Perfect School Snack: Cheese Mice
This article was first published on Cute Food For Kids.
Here is a cute appetizer idea for you! This cheese mouse was made from Happy Cow Cheese Wedge, olive, black sesame seeds, hot dog and green onion. It’s pretty easy, isn’t it?
– Use straw to cut the olive nose.
– The tail can be replace with carrot, cucumber skin, etc.
– Ears can be replaced with ham, pepperoni, carrot or sliced almonds!
– It looks cute even with no ears!
More Critter-Themed Food Ideas
Ants on a log is an American classic snack. With simple ingredients, it’s fun to make and even better to eat. Simply spread peanut butter onto celery sticks and top with raisins.
The Babybel ladybugs are a little harder, but they’re pretty simple. Just take a Babybel cheese circle, cut the wax to make wings, use a toothpick to keep the olive head attached to the body and use olive bits to make the dots on the “wings.”
Bat-Themed Halloween Fun!
This article was first published on Easy Peasy and Fun.
What you need:
- black origami paper
- black paper (preferably construction paper)
- wiggle eyes stickers
- white paper
- Fold the origami paper diagonally on both sides. Fold into a triangle (colored side on the outside).
- Hold the top of the triangle and fold it towards the bottom of the triangle (to the centre). Crease well.
- Hold the left corner and fold it towards the bottom centre of the triangle.
- Do the same with the other corner. Crease well.
- Unfold both ends.
- Grab hold of the left corner and fold it towards the top of the triangle. Crease.
- Do the same with the other corner.
- Tuck in the left “flap” into the pocket.
- Do the same with the other.
- Glue two wiggle eyes stickers to the soon to be bat corner bookmark. Cut two wings out of black construction paper. Cut two fangs out of white paper. Glue them onto your bookmark.
- Your bat corner bookmarks are ready to take a bite at your favorite books.
This article was first published on Fireflies and Mudpies.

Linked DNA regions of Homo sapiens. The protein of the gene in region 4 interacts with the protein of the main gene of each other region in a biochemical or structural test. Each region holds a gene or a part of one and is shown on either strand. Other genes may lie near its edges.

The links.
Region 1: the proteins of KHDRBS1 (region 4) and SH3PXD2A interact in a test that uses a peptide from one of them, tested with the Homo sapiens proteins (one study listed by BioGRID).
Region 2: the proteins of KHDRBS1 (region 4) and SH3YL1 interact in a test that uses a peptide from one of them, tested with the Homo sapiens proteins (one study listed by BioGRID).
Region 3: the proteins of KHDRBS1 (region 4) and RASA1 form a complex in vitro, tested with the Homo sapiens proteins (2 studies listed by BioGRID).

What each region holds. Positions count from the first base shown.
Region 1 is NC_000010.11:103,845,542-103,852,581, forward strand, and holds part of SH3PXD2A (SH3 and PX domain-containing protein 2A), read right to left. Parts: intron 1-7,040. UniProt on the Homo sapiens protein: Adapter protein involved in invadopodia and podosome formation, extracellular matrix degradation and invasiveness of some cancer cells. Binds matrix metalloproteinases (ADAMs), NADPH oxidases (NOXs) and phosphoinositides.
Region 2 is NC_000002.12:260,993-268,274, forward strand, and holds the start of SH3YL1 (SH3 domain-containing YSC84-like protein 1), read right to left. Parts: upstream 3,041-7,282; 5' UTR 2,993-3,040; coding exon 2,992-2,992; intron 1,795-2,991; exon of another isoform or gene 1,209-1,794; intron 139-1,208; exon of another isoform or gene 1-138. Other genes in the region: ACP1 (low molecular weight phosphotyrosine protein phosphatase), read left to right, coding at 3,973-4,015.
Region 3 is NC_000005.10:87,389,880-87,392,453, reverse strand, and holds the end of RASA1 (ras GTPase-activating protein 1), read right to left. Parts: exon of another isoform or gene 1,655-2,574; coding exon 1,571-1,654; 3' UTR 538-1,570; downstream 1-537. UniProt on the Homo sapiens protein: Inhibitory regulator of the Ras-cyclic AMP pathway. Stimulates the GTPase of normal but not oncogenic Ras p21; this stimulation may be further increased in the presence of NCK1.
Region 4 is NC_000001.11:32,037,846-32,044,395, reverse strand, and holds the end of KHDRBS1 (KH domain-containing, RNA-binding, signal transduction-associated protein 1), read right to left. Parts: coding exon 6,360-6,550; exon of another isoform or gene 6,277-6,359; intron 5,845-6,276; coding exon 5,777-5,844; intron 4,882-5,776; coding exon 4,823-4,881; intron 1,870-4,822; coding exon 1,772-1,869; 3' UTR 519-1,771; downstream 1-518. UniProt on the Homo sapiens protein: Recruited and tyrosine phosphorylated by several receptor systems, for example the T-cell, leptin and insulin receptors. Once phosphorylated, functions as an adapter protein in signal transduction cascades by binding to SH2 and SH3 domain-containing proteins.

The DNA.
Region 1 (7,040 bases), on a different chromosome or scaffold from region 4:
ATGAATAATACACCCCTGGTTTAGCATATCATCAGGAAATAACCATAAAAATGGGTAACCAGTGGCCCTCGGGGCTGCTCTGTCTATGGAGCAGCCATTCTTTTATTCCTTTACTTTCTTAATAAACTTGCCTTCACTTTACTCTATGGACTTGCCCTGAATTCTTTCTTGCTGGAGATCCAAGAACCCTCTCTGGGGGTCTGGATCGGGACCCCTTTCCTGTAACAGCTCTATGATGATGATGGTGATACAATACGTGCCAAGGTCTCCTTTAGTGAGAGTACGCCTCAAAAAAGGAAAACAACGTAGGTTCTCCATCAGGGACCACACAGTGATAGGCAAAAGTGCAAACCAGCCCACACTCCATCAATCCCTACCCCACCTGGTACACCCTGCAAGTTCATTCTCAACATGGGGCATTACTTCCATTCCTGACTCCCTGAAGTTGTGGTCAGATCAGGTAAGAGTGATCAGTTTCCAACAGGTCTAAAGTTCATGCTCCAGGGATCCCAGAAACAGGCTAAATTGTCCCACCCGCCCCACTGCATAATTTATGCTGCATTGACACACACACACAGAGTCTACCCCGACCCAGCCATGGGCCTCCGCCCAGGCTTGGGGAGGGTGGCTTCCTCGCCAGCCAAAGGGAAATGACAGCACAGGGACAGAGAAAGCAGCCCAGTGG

Black felt, pinecones, and wiggly eyes are all kids need to create a small colony of creepy-cute Pinecone Bats! Children of all ages will enjoy this simple and easy nature craft, perfect for fall.
To make this craft you will need:
- Stiffened black felt
- Googly eyes
- Hot glue and hot glue gun
- Cut a set of bat wings from the stiffened black felt.
- Slide the wings into the pinecone, then secure with hot glue.
- Snip a couple of bat ears out of the felt scraps. Slide them into the pinecone, then secure with hot glue.
- Attach the googly eyes to the pinecone with a dab of hot glue.
- If desired, snip two little fangs out of white cardstock (I just used junk mail!) and attach them with a tiny dot of hot glue.
Winter Bird Feeder
Many birds fly south for the winter, but the ones that don’t can struggle to find food during the colder months. Keep your neighborhood birdies well fed with this Suet bird feeder.
This article was first published on Sadie Seasongoods.
I *LOVE* a good DIY project for my yard and garden (especially for the birds), but a chilly winter can make that challenging. But then I realized I could create a super simple & inexpensive suet feeder (perfect for winter) to hang in my yard…using a common thrift store item: Coffee Mugs!
If you walk into any Goodwill store, you’ll find a huge selection of coffee mugs- in every style, color, and shape you can imagine!
After selecting a few to purchase (I couldn’t pick just one!), I headed home and ran them through my dishwasher (because, even the birds deserve something fresh and clean, right?).
Now, to transform them into suet feeders, you can do a couple of things: (1) meltdown a pre-made store-bought suet cake, or (2) create your own suet using rendered beef fat and bird seed of your choice.
I opted to make my own as an experiment- so, while I melted some beef fat (purchased on the cheap from Whole Foods) on my stovetop, I created “perches” for my feeders using sticks from my yard! Doesn’t get any cheaper than that, does it? And I felt like I was doing a little yard work at the same time- bonus!
I added bird seed to my Goodwill mugs (about half-full in each one), and stuck my “perches” in the seed, at the opposite side from the handles. To ensure the perches stayed in place, I wrapped some wire around each one– just as insurance.
Then, I simply poured the melted suet (which, admittedly, smelled a little gross as it melted) into my mugs!
I placed my mug feeders in the fridge to cool down and allow the suet to harden- it took about an hour to re-solidify and I used my stick-perch to stir it periodically to evenly re-distribute the seed.
Once it was solid, I used a carabiner to hang my suet feeder in a tree! And if I didn’t already have a carabiner, I would have just used a loop of jute twine to tie it to a branch.
But…did they use it? YES THEY DID!!